This request is for when a student has completed their current degree, or finished their authorized OPT, and have been admitted to a new and/or higher degree program here at Monmouth. The request and processing for a change of education level must occur within the students 60-day grace period. The new program start date, listed on the COEL I-20, must be within five months of the previous programs end date. Commonly, students who pursue a COEL complete their degrees during the spring semester and then begin their new program the following fall. However, if a student wishes to begin their new program immediately after the spring semester, they would need to be enrolled full time for that summer semester. This is due to the start date on the initial COEL I-20 counting as the first semester of an academic program which requires full-time enrollment.

Currently a COEL form will be under development and in partnership with admissions.

Change of Major

Occasionally during a student’s program of study, they may discover another major that better suits their academic interests. When this happens, our office will need to be made aware, as this may result in a student’s immigration record requiring an update. In this case, a “Change of Major” request will need to be submitted to our office. Confirmation of this change and the semester that this change will occur must be provided by the student and their academic advisor via the request.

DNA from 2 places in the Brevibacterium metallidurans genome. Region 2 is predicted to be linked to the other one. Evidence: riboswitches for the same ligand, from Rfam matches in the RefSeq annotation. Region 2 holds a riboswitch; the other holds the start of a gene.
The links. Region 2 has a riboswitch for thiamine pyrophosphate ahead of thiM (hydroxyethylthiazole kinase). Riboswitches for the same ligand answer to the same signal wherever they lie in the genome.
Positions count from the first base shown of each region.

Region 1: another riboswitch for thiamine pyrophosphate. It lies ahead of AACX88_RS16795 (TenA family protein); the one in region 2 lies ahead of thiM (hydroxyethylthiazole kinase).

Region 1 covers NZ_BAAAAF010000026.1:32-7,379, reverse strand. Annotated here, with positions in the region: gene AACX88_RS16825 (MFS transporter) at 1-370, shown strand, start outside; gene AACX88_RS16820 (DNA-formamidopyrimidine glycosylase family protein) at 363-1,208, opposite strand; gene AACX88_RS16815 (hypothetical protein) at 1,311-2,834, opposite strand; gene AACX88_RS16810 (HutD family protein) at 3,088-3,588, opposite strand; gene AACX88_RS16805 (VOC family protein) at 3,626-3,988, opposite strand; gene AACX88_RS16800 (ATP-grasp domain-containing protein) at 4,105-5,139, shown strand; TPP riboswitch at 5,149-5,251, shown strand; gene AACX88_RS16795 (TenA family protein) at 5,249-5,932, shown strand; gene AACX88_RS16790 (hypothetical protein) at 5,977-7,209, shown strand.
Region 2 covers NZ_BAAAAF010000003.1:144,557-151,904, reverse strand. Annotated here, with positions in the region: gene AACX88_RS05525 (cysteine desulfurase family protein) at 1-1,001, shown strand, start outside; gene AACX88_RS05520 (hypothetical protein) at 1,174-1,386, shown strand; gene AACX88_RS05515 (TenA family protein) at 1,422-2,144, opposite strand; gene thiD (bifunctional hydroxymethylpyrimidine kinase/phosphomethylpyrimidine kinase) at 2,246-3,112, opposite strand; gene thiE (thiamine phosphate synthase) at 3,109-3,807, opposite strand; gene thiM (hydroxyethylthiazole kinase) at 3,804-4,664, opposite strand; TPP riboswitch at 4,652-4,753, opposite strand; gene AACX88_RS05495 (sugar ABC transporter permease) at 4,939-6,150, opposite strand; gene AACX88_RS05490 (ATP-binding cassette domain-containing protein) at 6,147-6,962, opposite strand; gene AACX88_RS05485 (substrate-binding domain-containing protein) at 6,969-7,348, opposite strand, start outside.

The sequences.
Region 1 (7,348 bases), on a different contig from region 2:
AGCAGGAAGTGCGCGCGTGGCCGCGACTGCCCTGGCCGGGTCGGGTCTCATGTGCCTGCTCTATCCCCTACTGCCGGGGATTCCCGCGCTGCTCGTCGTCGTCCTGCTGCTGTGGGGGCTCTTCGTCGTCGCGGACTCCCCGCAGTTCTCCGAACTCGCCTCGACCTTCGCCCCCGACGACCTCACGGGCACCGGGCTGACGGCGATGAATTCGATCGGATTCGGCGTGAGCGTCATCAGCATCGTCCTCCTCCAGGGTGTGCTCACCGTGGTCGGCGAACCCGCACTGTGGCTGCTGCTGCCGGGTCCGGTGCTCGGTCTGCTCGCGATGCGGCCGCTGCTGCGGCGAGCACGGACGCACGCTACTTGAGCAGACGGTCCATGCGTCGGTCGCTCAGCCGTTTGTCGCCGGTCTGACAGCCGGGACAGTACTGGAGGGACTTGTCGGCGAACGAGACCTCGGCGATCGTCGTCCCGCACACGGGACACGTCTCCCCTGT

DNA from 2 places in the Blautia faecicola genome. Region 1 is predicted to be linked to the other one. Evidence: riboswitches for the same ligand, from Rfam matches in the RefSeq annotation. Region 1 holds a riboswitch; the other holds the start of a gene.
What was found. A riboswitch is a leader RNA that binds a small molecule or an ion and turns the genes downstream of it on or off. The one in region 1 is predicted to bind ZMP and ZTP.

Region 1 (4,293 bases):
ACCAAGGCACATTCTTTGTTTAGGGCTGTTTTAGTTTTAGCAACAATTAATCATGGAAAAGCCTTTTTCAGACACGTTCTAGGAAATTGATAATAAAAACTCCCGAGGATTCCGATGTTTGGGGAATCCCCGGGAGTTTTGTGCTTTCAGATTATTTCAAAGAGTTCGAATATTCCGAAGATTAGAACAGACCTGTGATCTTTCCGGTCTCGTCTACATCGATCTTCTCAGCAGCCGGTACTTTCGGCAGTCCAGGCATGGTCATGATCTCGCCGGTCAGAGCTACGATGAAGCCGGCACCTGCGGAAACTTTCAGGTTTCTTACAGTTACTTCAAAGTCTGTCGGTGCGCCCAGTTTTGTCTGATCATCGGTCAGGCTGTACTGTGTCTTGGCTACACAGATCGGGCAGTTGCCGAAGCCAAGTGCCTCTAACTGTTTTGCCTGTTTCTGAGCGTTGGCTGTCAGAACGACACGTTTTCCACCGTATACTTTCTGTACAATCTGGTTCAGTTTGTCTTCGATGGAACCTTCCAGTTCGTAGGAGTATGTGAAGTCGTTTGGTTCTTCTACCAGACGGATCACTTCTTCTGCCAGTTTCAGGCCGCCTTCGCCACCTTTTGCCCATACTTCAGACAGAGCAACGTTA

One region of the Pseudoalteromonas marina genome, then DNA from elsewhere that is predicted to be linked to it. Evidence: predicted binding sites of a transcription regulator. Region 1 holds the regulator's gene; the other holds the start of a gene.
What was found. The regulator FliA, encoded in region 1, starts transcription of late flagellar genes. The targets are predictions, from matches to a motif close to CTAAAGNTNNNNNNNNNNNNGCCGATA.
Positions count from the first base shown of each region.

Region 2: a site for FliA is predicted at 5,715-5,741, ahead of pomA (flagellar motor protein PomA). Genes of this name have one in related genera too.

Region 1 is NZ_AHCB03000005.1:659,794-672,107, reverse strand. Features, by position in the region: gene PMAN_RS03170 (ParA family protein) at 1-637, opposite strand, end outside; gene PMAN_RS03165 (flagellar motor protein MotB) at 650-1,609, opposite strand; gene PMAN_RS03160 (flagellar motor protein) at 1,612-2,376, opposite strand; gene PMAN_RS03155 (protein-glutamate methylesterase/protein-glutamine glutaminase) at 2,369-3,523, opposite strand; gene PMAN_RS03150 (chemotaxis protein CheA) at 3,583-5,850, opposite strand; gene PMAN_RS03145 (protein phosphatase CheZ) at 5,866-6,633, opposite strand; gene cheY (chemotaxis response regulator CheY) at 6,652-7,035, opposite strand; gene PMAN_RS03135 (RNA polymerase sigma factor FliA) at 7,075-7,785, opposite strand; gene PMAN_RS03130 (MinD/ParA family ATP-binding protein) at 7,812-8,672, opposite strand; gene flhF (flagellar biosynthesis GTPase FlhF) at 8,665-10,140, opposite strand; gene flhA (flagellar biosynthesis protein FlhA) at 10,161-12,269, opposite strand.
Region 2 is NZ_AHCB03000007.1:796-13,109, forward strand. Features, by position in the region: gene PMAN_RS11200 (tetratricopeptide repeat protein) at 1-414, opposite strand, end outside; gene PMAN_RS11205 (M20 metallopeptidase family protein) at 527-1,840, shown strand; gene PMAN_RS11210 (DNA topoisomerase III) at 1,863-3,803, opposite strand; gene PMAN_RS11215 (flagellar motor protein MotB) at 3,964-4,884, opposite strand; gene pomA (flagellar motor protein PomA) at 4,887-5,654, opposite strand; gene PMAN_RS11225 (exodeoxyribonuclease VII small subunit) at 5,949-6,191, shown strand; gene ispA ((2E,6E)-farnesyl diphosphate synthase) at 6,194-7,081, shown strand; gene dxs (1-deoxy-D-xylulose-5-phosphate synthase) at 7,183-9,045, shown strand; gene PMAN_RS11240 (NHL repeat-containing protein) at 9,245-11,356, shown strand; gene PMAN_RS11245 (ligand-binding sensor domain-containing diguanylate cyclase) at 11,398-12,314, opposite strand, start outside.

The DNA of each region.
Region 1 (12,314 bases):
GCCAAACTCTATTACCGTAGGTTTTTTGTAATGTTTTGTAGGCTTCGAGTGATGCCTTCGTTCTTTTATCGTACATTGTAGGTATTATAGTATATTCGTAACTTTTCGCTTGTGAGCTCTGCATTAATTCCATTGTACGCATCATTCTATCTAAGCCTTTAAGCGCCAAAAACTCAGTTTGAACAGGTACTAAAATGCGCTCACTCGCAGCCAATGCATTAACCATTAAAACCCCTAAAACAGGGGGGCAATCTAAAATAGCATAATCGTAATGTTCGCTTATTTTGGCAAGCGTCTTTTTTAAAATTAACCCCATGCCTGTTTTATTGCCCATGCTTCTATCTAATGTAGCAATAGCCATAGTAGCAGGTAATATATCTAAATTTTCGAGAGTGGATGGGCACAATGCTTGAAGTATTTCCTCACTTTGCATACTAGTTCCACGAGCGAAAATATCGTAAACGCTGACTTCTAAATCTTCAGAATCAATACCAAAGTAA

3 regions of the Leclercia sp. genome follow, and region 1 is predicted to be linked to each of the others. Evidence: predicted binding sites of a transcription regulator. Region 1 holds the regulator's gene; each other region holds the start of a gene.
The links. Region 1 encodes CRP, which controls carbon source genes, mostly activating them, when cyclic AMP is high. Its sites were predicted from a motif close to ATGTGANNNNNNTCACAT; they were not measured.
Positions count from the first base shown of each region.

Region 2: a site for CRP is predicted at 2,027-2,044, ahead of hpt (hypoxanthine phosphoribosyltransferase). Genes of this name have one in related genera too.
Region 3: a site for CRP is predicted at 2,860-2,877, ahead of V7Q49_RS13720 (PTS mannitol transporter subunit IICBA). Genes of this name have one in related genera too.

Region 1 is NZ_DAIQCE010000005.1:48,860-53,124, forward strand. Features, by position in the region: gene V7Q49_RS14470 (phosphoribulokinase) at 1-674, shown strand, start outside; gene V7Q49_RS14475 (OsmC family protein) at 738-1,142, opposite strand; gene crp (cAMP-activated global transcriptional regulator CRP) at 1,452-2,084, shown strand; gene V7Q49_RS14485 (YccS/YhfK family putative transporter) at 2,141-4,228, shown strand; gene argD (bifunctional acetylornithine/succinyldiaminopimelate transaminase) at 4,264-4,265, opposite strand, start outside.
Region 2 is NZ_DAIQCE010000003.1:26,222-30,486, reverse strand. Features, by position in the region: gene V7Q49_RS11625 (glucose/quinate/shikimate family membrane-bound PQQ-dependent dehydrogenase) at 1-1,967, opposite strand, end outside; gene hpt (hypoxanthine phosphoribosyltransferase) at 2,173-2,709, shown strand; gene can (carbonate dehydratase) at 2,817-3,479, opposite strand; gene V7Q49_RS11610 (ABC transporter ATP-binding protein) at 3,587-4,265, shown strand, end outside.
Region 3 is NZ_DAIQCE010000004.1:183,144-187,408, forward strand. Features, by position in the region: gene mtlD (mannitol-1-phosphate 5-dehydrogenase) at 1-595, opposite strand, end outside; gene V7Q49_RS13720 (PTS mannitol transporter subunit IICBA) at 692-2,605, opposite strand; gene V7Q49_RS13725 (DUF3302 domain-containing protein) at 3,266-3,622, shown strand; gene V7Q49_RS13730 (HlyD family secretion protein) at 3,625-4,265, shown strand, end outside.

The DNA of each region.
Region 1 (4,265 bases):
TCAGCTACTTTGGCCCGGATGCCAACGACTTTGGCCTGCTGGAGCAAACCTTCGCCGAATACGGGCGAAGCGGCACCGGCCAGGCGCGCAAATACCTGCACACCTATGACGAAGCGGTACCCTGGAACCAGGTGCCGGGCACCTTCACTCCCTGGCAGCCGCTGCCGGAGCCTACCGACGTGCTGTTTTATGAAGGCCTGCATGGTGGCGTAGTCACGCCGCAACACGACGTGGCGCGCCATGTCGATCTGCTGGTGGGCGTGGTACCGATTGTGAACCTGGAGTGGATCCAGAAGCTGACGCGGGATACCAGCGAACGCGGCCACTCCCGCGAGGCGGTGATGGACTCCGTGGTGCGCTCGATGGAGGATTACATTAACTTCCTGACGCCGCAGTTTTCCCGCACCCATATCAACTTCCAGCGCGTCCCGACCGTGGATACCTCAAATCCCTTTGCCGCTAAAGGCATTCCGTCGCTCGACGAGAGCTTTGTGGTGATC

Only after the request has been submitted and approved can a student potentially receive an updated I-20 showing and updated CIP and major. Sometimes a change of major may reflect the same CIP code and in which case would not generate a new I-20; either way, the student will be informed.

As a reminder, an F-1 student’s immigration record will need to reflect what a student is doing at any point in time. Therefore, if a student submits this request midway through a semester in which they are still registered under their previous major, the update in SEVIS will not be able to take place until the current semester is completed.

Lastly, please note, by changing your academic major, you may be required pursue additional credits to meet the requirements of your new major. This could result in a student needing additional time added on to their I-20 to complete their program. Should this be case, an I-20 extension request will also need to be submitted.

Transfer Out